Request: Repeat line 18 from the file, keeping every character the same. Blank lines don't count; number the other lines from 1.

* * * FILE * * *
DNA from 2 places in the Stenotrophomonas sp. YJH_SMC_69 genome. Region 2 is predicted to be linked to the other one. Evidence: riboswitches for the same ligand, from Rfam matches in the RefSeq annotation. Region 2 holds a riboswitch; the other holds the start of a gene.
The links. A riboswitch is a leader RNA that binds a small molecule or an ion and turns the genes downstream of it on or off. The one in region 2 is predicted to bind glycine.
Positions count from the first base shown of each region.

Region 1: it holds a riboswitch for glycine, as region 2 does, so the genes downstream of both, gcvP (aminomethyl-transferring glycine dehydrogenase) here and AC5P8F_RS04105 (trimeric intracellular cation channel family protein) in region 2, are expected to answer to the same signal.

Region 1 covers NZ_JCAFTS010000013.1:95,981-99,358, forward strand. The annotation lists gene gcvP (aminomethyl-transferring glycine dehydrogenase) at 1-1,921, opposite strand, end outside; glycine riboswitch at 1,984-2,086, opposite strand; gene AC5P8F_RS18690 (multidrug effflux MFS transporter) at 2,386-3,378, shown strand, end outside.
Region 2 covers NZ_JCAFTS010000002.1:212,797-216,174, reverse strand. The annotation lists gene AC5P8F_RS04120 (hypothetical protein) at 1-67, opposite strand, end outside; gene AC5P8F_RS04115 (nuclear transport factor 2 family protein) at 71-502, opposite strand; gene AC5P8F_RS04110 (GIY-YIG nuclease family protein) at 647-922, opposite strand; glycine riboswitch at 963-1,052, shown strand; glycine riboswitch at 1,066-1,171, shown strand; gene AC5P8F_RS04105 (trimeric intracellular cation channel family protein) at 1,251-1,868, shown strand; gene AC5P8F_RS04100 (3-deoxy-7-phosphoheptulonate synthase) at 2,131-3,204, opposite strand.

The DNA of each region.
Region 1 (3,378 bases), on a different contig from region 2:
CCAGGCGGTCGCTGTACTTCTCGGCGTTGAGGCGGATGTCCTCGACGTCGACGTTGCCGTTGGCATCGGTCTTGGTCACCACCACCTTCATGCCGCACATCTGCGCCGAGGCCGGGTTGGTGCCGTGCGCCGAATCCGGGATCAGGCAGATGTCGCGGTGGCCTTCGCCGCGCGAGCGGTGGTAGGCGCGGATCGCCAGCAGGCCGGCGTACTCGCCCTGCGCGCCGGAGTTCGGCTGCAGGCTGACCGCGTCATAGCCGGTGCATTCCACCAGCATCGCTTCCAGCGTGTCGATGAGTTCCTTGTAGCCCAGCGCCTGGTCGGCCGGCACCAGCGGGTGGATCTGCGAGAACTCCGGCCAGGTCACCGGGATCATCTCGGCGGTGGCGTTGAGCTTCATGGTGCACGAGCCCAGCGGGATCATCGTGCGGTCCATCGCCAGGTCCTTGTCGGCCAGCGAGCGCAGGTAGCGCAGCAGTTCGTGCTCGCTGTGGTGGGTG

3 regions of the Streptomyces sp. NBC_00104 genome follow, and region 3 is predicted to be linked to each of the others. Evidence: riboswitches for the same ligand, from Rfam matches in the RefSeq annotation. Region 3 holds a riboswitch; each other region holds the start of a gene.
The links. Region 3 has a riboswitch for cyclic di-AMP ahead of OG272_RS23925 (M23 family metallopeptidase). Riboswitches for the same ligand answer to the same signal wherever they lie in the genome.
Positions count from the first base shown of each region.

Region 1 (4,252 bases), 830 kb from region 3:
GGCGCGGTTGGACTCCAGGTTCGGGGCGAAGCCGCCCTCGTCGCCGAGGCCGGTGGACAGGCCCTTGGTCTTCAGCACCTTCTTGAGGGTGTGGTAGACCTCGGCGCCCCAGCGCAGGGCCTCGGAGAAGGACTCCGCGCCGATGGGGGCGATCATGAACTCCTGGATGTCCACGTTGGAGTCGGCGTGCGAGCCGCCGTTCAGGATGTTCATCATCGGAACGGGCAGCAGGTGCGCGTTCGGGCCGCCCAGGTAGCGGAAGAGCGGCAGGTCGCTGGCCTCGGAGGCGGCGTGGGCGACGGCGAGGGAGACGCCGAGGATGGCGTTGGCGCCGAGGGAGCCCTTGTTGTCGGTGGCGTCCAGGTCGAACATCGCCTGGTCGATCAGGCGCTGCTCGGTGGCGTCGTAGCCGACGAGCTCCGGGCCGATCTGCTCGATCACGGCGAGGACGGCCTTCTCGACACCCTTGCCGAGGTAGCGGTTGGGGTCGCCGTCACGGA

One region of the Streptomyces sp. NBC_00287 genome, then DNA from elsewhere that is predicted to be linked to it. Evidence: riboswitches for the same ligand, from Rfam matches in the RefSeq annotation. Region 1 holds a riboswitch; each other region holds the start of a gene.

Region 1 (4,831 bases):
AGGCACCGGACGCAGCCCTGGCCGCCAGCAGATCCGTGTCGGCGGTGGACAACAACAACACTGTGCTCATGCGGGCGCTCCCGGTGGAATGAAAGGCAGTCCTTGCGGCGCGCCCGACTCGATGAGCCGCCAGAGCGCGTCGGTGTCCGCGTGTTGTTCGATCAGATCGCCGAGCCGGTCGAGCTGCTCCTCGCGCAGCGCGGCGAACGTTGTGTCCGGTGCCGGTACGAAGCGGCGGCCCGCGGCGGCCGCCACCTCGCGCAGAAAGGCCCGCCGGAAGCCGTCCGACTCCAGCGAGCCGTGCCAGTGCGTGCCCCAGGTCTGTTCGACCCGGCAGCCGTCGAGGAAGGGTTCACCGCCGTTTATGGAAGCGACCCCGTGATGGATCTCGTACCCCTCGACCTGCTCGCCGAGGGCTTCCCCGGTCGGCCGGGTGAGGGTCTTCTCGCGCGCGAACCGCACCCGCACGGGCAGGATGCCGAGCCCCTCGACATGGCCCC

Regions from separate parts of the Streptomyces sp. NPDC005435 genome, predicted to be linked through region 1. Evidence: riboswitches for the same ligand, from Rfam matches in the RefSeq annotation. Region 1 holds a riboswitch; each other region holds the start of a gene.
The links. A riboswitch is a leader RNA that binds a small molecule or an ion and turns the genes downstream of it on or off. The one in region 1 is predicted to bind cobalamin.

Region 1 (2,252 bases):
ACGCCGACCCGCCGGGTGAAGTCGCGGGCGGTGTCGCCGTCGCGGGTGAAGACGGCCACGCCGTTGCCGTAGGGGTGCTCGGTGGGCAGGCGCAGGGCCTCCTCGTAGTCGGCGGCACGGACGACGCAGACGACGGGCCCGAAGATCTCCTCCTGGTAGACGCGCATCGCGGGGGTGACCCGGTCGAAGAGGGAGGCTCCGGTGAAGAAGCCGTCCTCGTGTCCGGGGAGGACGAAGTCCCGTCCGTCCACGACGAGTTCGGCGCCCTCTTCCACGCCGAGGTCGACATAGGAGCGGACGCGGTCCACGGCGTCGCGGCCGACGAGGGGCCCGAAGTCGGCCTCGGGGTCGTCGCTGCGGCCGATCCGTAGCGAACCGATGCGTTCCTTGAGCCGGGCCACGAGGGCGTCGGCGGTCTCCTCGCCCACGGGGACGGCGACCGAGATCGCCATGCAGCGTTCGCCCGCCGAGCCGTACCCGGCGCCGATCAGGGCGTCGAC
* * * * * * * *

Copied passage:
Regions from separate parts of the Streptomyces sp. NPDC005435 genome, predicted to be linked through region 1. Evidence: riboswitches for the same ligand, from Rfam matches in the RefSeq annotation. Region 1 holds a riboswitch; each other region holds the start of a gene.